Bishop admits to knowing many gay clergy live in partnerships

I took part in an interview about civil partnerships in church on the BBC R4 Sunday programme this morning with the Rt Revd John Goddard, Bishop of Burnley, Diocese of Blackburn (35 mins 35 secs into the programme).

Yesterday, the trustees of Changing Attitude talked from personal experience about the invisibility of LGB&T clergy, whether they are single, in civil partnerships or living with a partner. Many bishops have no idea who their gay clergy are.

We are also struggling to work out how we can gather information about the number of lesbian and gay clergy in civil partnerships or living together, with or without the bishop’s knowledge.

When the Diocese of York produced a DVD last year as a resource for the listening process in the diocese, the Archbishop of York was adamant that he didn’t want the DVD to go ahead without a gay priest contributing an interview. He was told that no gay priest would be willing to participate, thereby outing themselves to the Archbishop. He insisted and was given 48 hours to find someone. He never responded.

In this morning’s interview, with my information about York under my belt, I said that partnered gay priests often exist under the radar and are invisible to people like bishop John.

Bishop John’s reply was very helpful to Changing Attitude’s search for information about clergy in CPs.

He said that he has various clergy in civil partnerships in the diocese who have promised to live according to the rules. He said he knows many who are strong personal friends who have partners but live a celibate life. And he knows quite a few gay people personally who live a degree of loneliness as an offering to the church.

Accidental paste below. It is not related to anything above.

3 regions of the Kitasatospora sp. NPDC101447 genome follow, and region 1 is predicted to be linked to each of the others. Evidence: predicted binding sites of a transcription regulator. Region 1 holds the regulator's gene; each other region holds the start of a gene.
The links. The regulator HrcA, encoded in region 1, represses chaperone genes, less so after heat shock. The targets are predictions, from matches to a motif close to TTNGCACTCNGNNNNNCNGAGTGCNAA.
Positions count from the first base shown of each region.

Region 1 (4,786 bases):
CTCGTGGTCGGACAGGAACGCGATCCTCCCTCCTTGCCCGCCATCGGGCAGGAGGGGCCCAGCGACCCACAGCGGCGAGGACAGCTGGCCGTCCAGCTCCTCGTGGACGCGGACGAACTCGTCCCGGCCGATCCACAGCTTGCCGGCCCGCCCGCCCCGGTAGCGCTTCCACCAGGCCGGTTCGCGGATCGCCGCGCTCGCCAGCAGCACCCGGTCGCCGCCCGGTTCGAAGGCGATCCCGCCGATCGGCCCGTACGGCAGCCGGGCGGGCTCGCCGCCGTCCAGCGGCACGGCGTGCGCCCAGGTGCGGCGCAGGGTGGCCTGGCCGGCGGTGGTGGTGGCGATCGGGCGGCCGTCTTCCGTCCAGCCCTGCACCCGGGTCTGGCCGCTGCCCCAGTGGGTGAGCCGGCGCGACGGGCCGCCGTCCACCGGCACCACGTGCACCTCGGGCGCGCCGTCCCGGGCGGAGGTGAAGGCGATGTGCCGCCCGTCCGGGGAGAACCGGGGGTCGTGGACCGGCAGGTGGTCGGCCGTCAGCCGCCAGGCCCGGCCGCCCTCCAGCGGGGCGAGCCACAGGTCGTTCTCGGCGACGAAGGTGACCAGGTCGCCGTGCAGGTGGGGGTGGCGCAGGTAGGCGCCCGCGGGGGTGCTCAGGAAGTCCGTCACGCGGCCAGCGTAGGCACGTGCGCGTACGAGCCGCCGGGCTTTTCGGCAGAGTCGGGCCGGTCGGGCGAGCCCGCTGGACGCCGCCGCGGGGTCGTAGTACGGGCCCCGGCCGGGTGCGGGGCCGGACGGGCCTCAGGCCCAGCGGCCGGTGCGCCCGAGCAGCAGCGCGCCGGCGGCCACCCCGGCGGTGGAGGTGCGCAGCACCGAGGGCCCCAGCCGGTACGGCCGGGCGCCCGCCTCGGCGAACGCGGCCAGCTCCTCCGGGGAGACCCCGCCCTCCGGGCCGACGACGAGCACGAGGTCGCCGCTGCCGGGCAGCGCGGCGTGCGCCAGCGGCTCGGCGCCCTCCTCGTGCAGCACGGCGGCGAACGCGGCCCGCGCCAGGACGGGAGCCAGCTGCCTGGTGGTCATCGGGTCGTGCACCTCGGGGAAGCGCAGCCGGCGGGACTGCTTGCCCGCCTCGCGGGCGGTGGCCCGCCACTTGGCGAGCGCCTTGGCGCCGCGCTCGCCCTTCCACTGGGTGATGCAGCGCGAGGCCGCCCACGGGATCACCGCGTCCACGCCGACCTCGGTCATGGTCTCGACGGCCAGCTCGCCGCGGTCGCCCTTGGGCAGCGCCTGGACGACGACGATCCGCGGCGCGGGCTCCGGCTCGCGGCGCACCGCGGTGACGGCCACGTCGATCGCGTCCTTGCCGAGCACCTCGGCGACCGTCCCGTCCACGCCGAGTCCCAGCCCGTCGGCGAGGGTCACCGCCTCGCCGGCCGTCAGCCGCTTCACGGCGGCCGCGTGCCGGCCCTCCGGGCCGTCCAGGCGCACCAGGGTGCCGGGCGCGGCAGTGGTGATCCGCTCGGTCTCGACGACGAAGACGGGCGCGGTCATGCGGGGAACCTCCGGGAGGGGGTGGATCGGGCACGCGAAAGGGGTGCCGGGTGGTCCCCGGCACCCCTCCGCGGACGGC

So now we know that in the diocese of Blackburn there are significant numbers of partnered gay clergy, some in civil partnerships, all, in the bishop’s imagination, celibate. This is a very helpful piece of information. I have never heard a bishop publicly admit to knowing significant numbers of partnered gay clergy before.

Bishop John said every priest, every bishop, is a person under canonical authority – we take an oath of obedience and we take an oath to agree to various patterns of behaviour and Issues in Human Sexuality set these out. He referred to them as guidelines. ‘Issues’ is a discussion document which evolved into a policy document. The oath of obedience is to all things lawful and honest. Our letter to William Fittall sought clarification on the legality of statements issued by the House of Bishops and spokespeople at Church House, documents such as ‘Issues’ and the House of Bishops’ Pastoral Guidelines for CPs.

Edward Stourton noted, the Church of England’s decision about CPs in church was promulgated in a rather papal fashion in the form of a note from the Secretary General on the church’s web site. This is exactly what Changing Attitude thought had happened.

Bishop John said the question of Civil Partnerships in church “has been discussed and thought through but as yet General Synod has not made a decision.” I don’t think this is true. I don’t think the House of Bishops has discussed and thought through the matter.